Wednesday, April 21, 2010

The Recession's Effect on Youth Employment

During the recent recession and the jobless recovery, many analysts and economists forecast one group that has been especially hard-hit is young workers.

The labor force participation rate of young workers was quite low during the recession, but the decline began much earlier. One of the reasons for this change is that more youth are enrolling in post-secondary education.

In a recent Time article, Federal Reserve Chairman Ben Bernanke speaks to the long-term effect of the lack of youth jobs, “From the perspective of America’s economic future, the effect of the recession on young workers is particularly worrisome.” In that article, Joseph Walsh, Director of Washington, DC’s Department of Employment laments, “If we lose a generation of workers, there is no way this economy is going to stay competitive.”

In 2009, Oregon's teens had the third-highest unemployment rate in the nation, behind only California and Nevada. It was above 30 percent. For the last several years (2006-2008) Oregonians ages 16 to 19 years had an unemployment rate above 16 percent, and the rate for those ages 20 to 24 was near 10 percent.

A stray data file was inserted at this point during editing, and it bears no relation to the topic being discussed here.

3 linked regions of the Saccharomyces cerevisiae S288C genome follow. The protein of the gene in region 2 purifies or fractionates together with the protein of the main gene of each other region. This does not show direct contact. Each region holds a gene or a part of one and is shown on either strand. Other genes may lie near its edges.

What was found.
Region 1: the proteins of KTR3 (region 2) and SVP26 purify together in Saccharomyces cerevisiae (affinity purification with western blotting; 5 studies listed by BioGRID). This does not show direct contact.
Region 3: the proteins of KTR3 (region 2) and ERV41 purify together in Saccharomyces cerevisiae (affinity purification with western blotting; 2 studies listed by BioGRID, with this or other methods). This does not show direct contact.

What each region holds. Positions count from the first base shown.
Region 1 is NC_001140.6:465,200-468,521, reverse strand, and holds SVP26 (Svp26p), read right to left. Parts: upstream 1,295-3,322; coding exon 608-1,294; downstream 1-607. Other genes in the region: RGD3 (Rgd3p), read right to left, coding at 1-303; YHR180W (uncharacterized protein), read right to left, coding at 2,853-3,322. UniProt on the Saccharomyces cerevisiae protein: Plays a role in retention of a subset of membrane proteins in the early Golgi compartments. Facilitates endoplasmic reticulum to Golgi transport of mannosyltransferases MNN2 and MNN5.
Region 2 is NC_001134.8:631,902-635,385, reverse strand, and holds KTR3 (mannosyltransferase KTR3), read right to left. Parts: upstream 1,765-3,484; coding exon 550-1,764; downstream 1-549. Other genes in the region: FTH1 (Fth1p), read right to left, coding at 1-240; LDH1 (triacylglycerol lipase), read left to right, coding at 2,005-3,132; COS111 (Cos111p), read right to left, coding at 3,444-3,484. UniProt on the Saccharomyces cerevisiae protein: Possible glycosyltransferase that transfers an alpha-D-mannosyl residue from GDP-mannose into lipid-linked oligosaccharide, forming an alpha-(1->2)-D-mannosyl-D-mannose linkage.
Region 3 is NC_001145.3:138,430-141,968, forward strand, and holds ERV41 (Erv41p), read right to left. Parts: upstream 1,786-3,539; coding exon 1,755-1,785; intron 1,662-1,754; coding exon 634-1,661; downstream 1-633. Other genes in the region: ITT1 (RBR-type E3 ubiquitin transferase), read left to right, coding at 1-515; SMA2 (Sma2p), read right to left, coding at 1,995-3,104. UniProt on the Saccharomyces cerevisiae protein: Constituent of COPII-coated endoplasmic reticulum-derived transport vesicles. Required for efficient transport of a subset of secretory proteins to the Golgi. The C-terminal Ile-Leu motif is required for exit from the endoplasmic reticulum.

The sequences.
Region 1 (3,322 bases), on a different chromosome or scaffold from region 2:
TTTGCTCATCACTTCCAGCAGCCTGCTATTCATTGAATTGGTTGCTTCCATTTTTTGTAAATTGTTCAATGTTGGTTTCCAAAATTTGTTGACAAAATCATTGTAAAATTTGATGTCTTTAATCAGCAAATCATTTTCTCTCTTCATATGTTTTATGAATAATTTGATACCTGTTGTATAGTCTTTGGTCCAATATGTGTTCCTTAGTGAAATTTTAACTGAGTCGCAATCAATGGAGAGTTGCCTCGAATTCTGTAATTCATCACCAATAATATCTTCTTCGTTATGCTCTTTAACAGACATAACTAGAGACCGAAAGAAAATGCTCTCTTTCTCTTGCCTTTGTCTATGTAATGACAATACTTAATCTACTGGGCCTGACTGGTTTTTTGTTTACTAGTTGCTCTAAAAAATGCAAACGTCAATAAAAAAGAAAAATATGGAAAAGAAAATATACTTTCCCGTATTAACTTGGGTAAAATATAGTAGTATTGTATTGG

Through 2008 and the first part of 2009, private-sector payroll jobs for all ages declined by 6.3 percent. Hardest hit, and by a large margin, were teen workers who saw their job numbers fall by 22 percent in just four quarters. Those in the next oldest age group, 19 to 21 years experienced the second largest decline, down almost 12 percent. On the other end of the age spectrum, the 55 and older group saw only a 1 percent decline in employment.

A LOT more information about this topic is available in the full article, written by Regional Economist Guy Tauer ( | (541) 776-6060 ext. 240)

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